Guests can actually live the "secret agent lifestyle" in Monaco's Casino de Monte Carlo.

He not only shook my hand, but greeted me warmly and stopped to have a few words with me. No, this was not a Monaco tour guide, but rather, His Serene Highness Prince Albert II, himself! The son of the late Princess Grace Kelly and now the Ruling Monarch of the glamorous principality, population 35,000, only 8,000 of which are native Monegasque. Monaco is wedged into a two-square mile outcrop along the Mediterranean between Italy and France. I happened to be in the right place at the right time, but locals tell me the Prince, his wife Princess Charlene, and his two Princess-sisters Stephanie and Caroline are ever-present, approachable, and beloved. What better ambassador for the globe’s most glamorous location than the Prince, one of the world’s wealthiest men, an Olympic Bobsledder, philanthropist, and adventurer who has reached both the North and South Poles? It was like meeting the “Mickey Mouse” of a sophisticated, adult Disney World. Mon Dieu!

Meeting Prince Albert II.

I was, admittedly, star-struck, and could only manage to embarrass myself by warbling out, “Your Highness, you have a nice place, here,” (which is a world class understatement).

Celebrity encounters will not surprise you because Monte Carlo, Monaco’s most glamorous district, feels like a movie set. Every person you lay eyes on in the lobby of the famed Hotel de Paris, for instance, is a person of intrigue…or they wouldn’t be there! Actor Sir Roger Moore, a Monaco resident who played James Bond, for instance, drops into the hotel’s Bar Americain occasionally.

Casing the Casino de Monte Carlo, 007-style.

Sit outside the classic brasserie Café de Paris, which is directly on the street/track of the famed Monaco Grand Prix, and ogle their cars of choice: Ferrari, Rolls Royce, Lamborghini or Aston Martin, James Bond’s favorite car. In fact, a number of 007 films – most recently “Goldeneye” – were shot in Monte Carlo, mainly around the 150-year old Casino de Monte Carlo, which is more like an elaborate palace, including an opera house, than a gaming hall, adjacent to Hotel de Paris.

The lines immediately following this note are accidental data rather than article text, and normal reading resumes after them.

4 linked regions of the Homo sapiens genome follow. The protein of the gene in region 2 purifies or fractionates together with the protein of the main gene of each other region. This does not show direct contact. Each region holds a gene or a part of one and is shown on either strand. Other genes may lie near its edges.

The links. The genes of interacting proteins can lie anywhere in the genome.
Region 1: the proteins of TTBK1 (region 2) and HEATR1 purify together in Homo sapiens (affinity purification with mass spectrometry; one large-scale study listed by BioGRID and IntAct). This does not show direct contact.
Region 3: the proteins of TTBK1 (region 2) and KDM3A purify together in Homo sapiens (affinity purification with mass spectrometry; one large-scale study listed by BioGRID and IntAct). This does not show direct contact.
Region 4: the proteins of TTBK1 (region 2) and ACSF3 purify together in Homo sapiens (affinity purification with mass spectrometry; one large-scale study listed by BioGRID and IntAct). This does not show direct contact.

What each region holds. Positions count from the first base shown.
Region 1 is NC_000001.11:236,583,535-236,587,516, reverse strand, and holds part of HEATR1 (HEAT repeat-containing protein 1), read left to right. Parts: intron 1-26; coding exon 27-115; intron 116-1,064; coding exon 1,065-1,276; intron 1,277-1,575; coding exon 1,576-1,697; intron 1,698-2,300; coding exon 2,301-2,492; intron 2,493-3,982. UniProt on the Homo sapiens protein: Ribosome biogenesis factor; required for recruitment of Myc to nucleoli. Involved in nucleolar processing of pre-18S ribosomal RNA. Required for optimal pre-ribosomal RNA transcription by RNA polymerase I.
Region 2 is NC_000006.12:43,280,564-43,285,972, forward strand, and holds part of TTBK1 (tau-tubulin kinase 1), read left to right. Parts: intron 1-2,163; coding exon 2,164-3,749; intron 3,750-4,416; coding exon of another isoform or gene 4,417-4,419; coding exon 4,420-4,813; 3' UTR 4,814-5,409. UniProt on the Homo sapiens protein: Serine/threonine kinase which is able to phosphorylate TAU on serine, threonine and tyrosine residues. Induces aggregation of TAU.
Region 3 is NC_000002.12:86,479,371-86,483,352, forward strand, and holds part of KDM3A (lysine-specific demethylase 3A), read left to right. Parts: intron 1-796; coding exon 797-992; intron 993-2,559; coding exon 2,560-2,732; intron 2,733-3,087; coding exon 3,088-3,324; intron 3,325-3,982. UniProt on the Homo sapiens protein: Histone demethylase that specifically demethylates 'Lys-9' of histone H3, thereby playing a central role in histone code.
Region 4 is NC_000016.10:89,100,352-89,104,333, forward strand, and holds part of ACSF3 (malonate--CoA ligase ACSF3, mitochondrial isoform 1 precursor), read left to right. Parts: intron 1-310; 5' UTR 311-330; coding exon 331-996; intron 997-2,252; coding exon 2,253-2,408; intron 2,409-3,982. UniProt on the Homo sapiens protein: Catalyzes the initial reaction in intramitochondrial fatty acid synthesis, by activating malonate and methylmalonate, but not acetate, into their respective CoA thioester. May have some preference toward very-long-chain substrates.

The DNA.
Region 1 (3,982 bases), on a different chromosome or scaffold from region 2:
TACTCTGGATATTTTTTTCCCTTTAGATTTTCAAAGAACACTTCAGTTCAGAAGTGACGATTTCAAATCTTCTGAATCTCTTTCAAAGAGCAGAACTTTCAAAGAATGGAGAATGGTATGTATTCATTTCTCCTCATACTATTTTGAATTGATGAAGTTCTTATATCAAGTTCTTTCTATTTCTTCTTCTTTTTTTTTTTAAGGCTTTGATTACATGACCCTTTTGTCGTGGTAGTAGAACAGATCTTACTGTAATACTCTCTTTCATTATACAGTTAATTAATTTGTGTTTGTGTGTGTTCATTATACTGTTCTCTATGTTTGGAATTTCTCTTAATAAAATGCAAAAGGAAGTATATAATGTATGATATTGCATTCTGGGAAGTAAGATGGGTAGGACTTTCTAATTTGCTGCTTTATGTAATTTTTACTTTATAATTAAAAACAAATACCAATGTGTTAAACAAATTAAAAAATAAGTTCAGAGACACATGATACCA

Making headlines in Monte Carlo.

I played the dream part, for a weekend, living out SBM Resorts’ “Secret Agent Package.” I took Delta Airlines into Nice’s Cote d’Azur Airport, where a thrilling seven-minute helicopter flight along the sea launched the adventure. Feeling like a celebrity in my tuxedo that evening, I sat in the opulent, quiet casino ala 007 – with a vodka martini – shaken, not stirred – playing Baccarat under its’ crystal chandeliers. A mysterious gentleman next to me wagered as much as 15,000 Euro per hand, while I stayed in the shallow end of the betting pool! When I’d soaked up enough of the theatrics, I cashed in a 2,000 Euro chip and floated across the street to toast my victory with Bollinger Champagne at Jimmy’z, the velvet-roped, supermodel’s late-night dance club of choice.

Luxury sports cars in front of Hotel de Paris


Super chef Alain Ducasse’s “Le Louis XV,” in Hotel de Paris, is the world’s culinary experience of choice. 50 pieces of tableware, orchestrated by seven refined waiters, are used for every person dining in the Versailles-style setting. Need a reference? Ducasse catered Prince Albert’s recent wedding.

I cruised 20 miles along the Mediterranean to San Remo the next morning just because it sounded so cool to say, “I drove into Italy for lunch.”

Your dream too, mon ami, begins at

Proximity: Cafe de Paris to the left; Casino in middle; Hotel de Paris to the right.

Michigan-based travel writer Michael Patrick Shiels may be contacted at or via

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